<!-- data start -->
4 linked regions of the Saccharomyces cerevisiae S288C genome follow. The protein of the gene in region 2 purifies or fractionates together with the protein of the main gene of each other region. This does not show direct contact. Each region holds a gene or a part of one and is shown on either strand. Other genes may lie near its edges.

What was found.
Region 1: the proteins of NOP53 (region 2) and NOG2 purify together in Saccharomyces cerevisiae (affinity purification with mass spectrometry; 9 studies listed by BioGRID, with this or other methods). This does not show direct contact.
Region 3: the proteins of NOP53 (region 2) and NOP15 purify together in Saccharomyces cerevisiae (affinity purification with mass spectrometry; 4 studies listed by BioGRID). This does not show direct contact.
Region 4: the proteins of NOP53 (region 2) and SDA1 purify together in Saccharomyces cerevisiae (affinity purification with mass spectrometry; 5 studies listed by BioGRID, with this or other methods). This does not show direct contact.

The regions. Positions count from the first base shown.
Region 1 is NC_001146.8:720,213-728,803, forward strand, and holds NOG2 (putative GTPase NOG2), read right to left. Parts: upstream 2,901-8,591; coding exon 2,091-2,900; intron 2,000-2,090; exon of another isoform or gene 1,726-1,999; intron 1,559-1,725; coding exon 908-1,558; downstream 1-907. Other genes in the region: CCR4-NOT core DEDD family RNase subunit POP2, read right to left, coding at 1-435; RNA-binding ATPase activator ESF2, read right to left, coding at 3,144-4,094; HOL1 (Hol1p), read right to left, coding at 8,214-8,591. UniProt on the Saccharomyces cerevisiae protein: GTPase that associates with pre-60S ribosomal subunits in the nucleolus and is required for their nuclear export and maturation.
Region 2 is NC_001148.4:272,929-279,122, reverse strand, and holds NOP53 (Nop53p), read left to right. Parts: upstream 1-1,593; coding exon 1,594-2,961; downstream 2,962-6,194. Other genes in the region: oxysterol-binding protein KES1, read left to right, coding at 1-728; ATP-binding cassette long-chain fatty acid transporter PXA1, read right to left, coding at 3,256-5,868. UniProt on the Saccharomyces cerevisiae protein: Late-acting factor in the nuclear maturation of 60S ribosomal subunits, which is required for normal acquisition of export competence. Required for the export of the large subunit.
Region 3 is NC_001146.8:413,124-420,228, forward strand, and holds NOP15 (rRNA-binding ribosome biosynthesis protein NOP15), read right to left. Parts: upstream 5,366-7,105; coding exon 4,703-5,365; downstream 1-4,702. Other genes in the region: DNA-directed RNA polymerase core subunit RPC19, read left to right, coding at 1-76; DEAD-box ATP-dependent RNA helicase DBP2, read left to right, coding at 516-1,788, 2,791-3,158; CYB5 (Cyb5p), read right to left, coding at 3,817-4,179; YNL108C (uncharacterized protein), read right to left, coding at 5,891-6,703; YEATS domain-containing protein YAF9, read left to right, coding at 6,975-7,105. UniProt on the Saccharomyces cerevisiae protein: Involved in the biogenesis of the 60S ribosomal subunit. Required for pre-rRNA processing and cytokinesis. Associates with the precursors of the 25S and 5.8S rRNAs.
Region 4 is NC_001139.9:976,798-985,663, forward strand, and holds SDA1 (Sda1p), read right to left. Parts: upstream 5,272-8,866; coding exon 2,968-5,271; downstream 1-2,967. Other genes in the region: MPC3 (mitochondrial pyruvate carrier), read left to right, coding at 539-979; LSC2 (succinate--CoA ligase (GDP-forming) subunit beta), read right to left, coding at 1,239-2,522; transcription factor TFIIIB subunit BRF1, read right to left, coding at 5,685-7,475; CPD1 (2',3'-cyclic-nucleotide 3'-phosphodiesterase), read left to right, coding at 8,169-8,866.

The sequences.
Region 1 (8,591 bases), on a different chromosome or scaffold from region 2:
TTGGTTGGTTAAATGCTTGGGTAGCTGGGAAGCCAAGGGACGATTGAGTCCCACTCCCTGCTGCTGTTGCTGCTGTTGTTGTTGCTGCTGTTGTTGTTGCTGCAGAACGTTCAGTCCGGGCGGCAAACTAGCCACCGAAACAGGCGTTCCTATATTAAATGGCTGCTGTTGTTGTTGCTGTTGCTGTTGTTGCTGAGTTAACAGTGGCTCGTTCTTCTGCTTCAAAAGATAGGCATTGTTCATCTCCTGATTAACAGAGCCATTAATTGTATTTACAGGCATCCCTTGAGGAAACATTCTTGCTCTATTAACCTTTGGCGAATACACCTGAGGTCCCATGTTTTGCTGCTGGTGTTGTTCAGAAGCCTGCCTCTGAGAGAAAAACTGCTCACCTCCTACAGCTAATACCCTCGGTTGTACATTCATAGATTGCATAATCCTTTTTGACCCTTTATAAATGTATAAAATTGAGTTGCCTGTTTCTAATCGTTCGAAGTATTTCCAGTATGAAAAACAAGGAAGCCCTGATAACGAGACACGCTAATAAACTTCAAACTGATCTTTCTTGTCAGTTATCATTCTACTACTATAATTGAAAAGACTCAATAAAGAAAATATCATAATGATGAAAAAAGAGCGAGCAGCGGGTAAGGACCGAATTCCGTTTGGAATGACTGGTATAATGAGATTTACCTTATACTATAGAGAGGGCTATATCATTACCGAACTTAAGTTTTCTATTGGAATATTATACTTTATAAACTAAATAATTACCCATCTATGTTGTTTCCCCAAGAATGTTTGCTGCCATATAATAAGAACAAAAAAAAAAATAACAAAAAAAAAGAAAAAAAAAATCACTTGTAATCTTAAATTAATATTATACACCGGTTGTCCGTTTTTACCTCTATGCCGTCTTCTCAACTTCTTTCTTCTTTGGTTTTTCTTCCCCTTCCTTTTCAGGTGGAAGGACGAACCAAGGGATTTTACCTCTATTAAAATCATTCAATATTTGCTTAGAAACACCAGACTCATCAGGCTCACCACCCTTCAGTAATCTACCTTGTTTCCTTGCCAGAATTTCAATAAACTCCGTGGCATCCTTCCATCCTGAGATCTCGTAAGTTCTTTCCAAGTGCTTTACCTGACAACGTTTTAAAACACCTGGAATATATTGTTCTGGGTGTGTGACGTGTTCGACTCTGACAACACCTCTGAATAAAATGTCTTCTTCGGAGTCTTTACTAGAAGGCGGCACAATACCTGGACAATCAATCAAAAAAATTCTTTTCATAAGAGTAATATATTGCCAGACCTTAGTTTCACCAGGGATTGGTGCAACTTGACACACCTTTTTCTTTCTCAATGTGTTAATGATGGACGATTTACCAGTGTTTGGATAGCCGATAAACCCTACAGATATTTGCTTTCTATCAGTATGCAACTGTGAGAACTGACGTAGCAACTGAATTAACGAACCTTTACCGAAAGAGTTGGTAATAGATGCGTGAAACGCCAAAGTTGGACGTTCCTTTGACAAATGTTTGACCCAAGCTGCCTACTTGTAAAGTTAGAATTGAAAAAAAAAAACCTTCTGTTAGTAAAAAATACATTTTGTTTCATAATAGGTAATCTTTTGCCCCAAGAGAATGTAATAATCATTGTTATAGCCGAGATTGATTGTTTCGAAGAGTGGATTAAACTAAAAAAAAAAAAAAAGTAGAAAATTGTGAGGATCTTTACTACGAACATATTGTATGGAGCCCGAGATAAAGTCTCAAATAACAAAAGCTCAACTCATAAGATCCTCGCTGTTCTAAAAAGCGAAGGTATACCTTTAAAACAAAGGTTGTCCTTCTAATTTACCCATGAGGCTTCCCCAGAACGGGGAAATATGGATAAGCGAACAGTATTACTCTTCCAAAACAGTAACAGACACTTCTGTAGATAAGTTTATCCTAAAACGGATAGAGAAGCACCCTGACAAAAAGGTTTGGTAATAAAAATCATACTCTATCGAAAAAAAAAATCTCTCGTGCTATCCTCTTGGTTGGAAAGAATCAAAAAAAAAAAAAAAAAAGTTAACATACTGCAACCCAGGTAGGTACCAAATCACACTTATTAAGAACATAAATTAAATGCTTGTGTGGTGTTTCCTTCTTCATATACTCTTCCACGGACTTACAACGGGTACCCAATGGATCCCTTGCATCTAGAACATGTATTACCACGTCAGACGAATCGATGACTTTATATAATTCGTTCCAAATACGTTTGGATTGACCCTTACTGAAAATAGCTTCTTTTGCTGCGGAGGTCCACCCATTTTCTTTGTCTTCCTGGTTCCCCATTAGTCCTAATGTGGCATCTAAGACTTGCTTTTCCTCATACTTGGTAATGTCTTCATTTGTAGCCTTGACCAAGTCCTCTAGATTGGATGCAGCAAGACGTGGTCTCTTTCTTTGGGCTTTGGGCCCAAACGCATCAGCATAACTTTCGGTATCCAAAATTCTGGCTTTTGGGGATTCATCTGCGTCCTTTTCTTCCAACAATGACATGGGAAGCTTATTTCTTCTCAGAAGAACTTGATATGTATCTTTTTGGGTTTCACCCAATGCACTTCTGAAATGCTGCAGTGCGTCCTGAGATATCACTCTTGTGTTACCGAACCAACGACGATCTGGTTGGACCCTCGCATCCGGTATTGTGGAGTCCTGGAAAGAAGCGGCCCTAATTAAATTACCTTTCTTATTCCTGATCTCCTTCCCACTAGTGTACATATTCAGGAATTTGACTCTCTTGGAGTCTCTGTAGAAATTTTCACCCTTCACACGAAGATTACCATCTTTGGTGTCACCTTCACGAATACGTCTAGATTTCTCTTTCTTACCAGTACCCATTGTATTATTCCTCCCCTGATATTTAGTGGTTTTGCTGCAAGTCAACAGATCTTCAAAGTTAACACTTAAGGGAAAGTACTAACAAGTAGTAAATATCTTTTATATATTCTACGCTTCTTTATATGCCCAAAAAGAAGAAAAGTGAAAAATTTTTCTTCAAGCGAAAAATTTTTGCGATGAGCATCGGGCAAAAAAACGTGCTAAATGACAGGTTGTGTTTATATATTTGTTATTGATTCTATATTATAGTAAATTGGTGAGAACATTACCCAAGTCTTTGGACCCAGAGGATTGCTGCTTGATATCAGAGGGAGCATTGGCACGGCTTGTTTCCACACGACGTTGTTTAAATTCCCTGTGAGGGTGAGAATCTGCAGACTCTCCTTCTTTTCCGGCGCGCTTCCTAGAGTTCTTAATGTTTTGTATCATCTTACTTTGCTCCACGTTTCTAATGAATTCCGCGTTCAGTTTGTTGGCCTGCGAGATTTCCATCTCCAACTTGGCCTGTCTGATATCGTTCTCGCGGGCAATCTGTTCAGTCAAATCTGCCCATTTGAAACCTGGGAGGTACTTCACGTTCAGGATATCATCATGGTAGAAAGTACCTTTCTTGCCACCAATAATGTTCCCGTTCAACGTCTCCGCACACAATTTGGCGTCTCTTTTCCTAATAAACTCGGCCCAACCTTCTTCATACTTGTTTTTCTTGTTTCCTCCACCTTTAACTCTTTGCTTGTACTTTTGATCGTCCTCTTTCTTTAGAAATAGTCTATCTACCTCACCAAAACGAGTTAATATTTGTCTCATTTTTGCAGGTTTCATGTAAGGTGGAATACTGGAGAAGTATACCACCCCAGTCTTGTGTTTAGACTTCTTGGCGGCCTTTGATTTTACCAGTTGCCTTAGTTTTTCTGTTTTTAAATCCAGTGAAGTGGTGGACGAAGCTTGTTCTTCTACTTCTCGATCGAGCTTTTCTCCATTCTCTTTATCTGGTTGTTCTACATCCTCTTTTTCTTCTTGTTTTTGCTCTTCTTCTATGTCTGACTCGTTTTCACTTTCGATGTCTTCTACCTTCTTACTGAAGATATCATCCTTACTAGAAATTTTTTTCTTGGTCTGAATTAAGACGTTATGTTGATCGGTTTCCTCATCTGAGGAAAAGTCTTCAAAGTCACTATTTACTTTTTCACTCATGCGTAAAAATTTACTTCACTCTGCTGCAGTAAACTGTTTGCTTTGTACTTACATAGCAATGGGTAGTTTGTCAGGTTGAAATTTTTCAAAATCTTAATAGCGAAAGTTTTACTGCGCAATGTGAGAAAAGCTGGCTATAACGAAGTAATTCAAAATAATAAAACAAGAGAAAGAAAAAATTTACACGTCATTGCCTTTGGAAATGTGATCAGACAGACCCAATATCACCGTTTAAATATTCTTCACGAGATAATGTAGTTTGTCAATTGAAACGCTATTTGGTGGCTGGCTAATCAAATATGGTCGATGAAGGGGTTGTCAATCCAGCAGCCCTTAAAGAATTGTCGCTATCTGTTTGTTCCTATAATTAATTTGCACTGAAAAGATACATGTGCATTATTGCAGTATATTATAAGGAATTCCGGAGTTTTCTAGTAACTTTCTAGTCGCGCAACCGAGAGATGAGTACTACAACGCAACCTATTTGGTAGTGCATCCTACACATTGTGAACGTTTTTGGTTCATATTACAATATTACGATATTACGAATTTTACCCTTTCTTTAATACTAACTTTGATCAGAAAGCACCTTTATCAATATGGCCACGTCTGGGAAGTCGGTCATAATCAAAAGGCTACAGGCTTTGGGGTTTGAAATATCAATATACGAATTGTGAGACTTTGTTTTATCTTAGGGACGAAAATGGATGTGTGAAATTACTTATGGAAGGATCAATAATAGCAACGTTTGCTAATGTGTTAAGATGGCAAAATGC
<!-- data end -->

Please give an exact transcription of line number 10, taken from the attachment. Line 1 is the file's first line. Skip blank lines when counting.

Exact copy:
Region 4 is NC_001139.9:976,798-985,663, forward strand, and holds SDA1 (Sda1p), read right to left. Parts: upstream 5,272-8,866; coding exon 2,968-5,271; downstream 1-2,967. Other genes in the region: MPC3 (mitochondrial pyruvate carrier), read left to right, coding at 539-979; LSC2 (succinate--CoA ligase (GDP-forming) subunit beta), read right to left, coding at 1,239-2,522; transcription factor TFIIIB subunit BRF1, read right to left, coding at 5,685-7,475; CPD1 (2',3'-cyclic-nucleotide 3'-phosphodiesterase), read left to right, coding at 8,169-8,866.